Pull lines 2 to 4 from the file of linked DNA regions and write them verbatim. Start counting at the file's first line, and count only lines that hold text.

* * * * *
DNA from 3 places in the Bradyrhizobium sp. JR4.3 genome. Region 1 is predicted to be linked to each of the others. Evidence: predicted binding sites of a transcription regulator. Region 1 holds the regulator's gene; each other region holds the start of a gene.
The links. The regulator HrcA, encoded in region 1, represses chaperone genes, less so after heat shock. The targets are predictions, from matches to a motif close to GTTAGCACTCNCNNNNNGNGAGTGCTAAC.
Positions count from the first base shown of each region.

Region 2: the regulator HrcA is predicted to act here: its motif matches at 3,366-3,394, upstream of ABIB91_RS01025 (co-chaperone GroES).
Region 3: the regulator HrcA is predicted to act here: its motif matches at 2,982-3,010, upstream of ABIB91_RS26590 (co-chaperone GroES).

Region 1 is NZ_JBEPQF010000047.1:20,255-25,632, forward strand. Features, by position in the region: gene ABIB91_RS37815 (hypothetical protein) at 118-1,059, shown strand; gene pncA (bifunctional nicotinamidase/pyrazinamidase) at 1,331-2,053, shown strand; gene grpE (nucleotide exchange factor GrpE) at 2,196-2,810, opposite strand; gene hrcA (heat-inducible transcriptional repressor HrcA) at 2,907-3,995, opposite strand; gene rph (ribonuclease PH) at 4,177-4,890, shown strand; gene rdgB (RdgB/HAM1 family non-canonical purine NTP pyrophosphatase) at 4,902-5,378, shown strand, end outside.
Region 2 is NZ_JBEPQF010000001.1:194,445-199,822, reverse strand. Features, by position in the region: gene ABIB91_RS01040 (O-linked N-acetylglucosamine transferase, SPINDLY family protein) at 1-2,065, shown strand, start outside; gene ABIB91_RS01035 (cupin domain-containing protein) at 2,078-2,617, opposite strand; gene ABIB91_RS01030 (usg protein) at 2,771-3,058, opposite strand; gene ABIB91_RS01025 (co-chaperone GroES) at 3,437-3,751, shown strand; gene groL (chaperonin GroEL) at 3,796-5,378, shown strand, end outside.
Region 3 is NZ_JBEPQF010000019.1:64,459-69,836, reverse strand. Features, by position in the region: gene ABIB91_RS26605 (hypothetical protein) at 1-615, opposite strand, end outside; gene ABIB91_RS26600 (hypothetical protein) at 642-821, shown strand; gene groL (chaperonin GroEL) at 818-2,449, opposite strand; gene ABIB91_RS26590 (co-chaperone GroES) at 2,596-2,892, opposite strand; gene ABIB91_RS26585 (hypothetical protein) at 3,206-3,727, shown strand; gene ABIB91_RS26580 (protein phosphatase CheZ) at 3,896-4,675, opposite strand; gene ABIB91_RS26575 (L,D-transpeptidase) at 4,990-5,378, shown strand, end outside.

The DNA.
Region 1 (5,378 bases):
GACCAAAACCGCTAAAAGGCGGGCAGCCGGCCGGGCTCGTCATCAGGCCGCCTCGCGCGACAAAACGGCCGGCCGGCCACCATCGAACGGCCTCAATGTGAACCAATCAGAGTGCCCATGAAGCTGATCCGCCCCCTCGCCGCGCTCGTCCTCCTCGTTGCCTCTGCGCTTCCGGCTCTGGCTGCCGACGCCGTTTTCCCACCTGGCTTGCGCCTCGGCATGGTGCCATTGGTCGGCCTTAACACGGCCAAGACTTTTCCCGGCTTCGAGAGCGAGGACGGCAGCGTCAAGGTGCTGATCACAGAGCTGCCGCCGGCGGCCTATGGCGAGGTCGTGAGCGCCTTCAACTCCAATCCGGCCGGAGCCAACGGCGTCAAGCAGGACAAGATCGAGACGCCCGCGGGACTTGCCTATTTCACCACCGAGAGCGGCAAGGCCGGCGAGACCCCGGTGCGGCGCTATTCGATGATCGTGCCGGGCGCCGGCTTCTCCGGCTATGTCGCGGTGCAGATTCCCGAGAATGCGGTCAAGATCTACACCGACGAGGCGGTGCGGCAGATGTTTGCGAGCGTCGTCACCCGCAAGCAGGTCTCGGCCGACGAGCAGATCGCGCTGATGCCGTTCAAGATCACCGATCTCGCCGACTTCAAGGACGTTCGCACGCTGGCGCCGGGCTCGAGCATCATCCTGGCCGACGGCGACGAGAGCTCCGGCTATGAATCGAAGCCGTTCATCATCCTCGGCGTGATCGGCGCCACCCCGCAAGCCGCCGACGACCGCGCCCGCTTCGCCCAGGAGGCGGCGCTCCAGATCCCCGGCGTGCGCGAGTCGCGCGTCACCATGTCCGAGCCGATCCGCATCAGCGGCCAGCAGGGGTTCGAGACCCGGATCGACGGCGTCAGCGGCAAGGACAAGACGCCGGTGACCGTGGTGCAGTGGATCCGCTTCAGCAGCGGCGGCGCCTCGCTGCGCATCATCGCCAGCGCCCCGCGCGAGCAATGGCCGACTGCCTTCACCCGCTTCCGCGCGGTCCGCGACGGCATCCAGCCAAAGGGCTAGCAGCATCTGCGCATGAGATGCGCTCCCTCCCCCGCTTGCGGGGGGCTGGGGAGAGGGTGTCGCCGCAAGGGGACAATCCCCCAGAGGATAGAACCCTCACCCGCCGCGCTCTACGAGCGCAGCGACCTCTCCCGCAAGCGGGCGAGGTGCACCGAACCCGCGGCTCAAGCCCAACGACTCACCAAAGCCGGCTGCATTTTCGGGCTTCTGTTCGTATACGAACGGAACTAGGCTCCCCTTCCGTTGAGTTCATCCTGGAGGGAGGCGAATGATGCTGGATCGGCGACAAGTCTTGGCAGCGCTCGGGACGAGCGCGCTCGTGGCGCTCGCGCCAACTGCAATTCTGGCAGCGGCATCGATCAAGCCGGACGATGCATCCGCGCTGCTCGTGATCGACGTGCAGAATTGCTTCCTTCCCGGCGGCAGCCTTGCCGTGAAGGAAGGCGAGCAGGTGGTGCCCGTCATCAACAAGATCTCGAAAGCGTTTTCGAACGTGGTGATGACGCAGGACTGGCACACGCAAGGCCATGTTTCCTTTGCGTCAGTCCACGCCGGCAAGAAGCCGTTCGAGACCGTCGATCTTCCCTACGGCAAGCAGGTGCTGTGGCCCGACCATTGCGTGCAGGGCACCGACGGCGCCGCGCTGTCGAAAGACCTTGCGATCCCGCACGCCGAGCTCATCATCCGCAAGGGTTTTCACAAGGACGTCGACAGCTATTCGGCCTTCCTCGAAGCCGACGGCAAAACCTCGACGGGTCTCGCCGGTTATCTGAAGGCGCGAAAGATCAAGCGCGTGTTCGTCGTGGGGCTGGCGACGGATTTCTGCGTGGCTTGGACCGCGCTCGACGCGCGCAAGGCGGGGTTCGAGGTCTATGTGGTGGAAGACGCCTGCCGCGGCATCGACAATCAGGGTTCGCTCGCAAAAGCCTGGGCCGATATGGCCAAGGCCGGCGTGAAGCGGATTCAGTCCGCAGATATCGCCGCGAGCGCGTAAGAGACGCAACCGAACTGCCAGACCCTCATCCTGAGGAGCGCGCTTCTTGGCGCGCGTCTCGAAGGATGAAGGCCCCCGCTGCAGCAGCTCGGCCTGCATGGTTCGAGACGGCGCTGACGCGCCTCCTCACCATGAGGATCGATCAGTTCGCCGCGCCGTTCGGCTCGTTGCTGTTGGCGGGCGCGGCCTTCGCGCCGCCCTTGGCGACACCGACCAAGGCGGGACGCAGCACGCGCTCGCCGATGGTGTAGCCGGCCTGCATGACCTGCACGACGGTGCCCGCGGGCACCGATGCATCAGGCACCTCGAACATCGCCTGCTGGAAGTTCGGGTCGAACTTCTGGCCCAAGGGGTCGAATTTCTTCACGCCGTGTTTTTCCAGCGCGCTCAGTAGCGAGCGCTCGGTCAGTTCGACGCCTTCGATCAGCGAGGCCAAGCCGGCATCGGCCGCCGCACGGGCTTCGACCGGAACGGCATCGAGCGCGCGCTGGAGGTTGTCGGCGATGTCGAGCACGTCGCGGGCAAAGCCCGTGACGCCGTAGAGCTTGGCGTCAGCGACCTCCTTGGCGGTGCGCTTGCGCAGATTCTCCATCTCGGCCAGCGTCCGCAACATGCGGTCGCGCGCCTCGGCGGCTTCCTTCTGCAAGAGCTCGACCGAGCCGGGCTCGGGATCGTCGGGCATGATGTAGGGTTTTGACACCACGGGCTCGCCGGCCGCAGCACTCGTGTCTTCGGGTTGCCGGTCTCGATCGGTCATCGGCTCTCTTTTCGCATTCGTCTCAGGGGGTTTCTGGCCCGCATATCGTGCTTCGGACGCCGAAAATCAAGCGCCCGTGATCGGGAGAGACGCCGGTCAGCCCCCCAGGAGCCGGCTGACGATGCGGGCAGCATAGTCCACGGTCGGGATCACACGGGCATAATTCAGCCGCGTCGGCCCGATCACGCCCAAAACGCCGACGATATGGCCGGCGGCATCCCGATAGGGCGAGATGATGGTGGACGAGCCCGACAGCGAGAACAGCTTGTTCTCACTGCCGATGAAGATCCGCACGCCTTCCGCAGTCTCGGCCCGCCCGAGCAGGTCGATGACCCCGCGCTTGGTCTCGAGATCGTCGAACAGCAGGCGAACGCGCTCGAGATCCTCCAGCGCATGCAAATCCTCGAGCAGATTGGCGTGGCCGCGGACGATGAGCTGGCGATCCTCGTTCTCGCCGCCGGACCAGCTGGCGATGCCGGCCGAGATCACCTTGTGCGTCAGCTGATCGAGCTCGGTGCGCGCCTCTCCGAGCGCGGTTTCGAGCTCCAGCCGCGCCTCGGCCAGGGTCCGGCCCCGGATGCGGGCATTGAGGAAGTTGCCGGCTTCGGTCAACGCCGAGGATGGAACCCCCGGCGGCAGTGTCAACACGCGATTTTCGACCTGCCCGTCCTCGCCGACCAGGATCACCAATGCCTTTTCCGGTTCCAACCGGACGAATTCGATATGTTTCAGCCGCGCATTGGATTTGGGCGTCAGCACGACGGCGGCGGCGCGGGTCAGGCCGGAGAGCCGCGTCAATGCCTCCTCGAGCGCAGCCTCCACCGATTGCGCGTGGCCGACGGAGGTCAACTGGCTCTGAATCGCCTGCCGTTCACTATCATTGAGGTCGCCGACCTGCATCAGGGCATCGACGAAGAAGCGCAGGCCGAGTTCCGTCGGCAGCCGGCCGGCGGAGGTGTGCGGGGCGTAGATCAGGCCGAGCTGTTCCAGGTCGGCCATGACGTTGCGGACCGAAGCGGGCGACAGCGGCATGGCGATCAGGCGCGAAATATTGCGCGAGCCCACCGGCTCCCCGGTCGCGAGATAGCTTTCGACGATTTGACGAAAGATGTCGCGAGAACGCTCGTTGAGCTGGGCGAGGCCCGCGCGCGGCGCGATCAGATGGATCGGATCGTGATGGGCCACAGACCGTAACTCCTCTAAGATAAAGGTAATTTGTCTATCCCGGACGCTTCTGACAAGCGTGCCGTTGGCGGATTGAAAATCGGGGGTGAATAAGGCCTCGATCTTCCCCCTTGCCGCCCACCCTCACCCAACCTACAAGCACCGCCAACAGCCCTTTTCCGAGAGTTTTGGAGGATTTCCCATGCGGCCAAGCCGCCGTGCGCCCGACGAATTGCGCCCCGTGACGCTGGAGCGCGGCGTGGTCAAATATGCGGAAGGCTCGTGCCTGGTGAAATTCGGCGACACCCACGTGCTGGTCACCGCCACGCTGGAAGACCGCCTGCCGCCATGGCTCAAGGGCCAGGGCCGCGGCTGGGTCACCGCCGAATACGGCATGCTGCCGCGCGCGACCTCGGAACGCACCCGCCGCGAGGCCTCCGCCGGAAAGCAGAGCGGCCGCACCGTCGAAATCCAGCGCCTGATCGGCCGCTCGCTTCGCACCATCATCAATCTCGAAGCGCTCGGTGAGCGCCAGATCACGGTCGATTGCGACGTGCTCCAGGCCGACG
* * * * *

The links. The regulator HrcA, encoded in region 1, represses chaperone genes, less so after heat shock. The targets are predictions, from matches to a motif close to GTTAGCACTCNCNNNNNGNGAGTGCTAAC.
Positions count from the first base shown of each region.

Region 2: the regulator HrcA is predicted to act here: its motif matches at 3,366-3,394, upstream of ABIB91_RS01025 (co-chaperone GroES).